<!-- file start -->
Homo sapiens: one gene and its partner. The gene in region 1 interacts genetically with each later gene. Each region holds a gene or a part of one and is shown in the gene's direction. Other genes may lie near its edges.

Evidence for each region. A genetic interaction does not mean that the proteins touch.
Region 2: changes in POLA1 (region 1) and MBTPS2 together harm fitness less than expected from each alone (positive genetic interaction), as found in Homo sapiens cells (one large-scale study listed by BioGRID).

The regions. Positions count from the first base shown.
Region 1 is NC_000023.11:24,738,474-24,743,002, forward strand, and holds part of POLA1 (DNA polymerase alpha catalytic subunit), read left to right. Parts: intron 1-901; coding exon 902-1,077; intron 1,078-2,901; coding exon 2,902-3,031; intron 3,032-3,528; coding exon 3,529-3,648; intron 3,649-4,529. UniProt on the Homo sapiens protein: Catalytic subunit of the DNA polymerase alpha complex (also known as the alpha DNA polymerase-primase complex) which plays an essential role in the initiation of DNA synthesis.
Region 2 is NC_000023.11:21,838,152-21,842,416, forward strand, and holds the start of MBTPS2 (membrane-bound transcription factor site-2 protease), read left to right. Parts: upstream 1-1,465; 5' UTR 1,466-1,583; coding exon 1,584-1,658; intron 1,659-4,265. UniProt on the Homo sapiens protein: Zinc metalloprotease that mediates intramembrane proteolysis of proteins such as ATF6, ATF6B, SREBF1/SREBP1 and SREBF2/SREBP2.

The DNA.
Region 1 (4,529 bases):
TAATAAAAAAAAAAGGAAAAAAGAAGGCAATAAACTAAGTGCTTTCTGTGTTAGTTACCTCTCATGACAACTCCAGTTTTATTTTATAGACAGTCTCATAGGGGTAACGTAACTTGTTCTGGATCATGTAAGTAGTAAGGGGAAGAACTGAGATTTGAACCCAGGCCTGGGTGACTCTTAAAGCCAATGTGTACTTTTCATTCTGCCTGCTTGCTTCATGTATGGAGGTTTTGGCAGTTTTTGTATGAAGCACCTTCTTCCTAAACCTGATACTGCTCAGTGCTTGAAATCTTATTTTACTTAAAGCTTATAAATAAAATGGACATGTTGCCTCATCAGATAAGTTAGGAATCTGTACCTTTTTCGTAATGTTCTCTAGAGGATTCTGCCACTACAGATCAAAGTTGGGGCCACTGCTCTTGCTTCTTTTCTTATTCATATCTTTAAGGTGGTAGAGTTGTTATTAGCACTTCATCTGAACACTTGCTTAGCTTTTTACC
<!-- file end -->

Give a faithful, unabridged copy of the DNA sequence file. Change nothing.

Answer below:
Homo sapiens: one gene and its partner. The gene in region 1 interacts genetically with each later gene. Each region holds a gene or a part of one and is shown in the gene's direction. Other genes may lie near its edges.

Evidence for each region. A genetic interaction does not mean that the proteins touch.
Region 2: changes in POLA1 (region 1) and MBTPS2 together harm fitness less than expected from each alone (positive genetic interaction), as found in Homo sapiens cells (one large-scale study listed by BioGRID).

The regions. Positions count from the first base shown.
Region 1 is NC_000023.11:24,738,474-24,743,002, forward strand, and holds part of POLA1 (DNA polymerase alpha catalytic subunit), read left to right. Parts: intron 1-901; coding exon 902-1,077; intron 1,078-2,901; coding exon 2,902-3,031; intron 3,032-3,528; coding exon 3,529-3,648; intron 3,649-4,529. UniProt on the Homo sapiens protein: Catalytic subunit of the DNA polymerase alpha complex (also known as the alpha DNA polymerase-primase complex) which plays an essential role in the initiation of DNA synthesis.
Region 2 is NC_000023.11:21,838,152-21,842,416, forward strand, and holds the start of MBTPS2 (membrane-bound transcription factor site-2 protease), read left to right. Parts: upstream 1-1,465; 5' UTR 1,466-1,583; coding exon 1,584-1,658; intron 1,659-4,265. UniProt on the Homo sapiens protein: Zinc metalloprotease that mediates intramembrane proteolysis of proteins such as ATF6, ATF6B, SREBF1/SREBP1 and SREBF2/SREBP2.

The DNA.
Region 1 (4,529 bases):
TAATAAAAAAAAAAGGAAAAAAGAAGGCAATAAACTAAGTGCTTTCTGTGTTAGTTACCTCTCATGACAACTCCAGTTTTATTTTATAGACAGTCTCATAGGGGTAACGTAACTTGTTCTGGATCATGTAAGTAGTAAGGGGAAGAACTGAGATTTGAACCCAGGCCTGGGTGACTCTTAAAGCCAATGTGTACTTTTCATTCTGCCTGCTTGCTTCATGTATGGAGGTTTTGGCAGTTTTTGTATGAAGCACCTTCTTCCTAAACCTGATACTGCTCAGTGCTTGAAATCTTATTTTACTTAAAGCTTATAAATAAAATGGACATGTTGCCTCATCAGATAAGTTAGGAATCTGTACCTTTTTCGTAATGTTCTCTAGAGGATTCTGCCACTACAGATCAAAGTTGGGGCCACTGCTCTTGCTTCTTTTCTTATTCATATCTTTAAGGTGGTAGAGTTGTTATTAGCACTTCATCTGAACACTTGCTTAGCTTTTTACC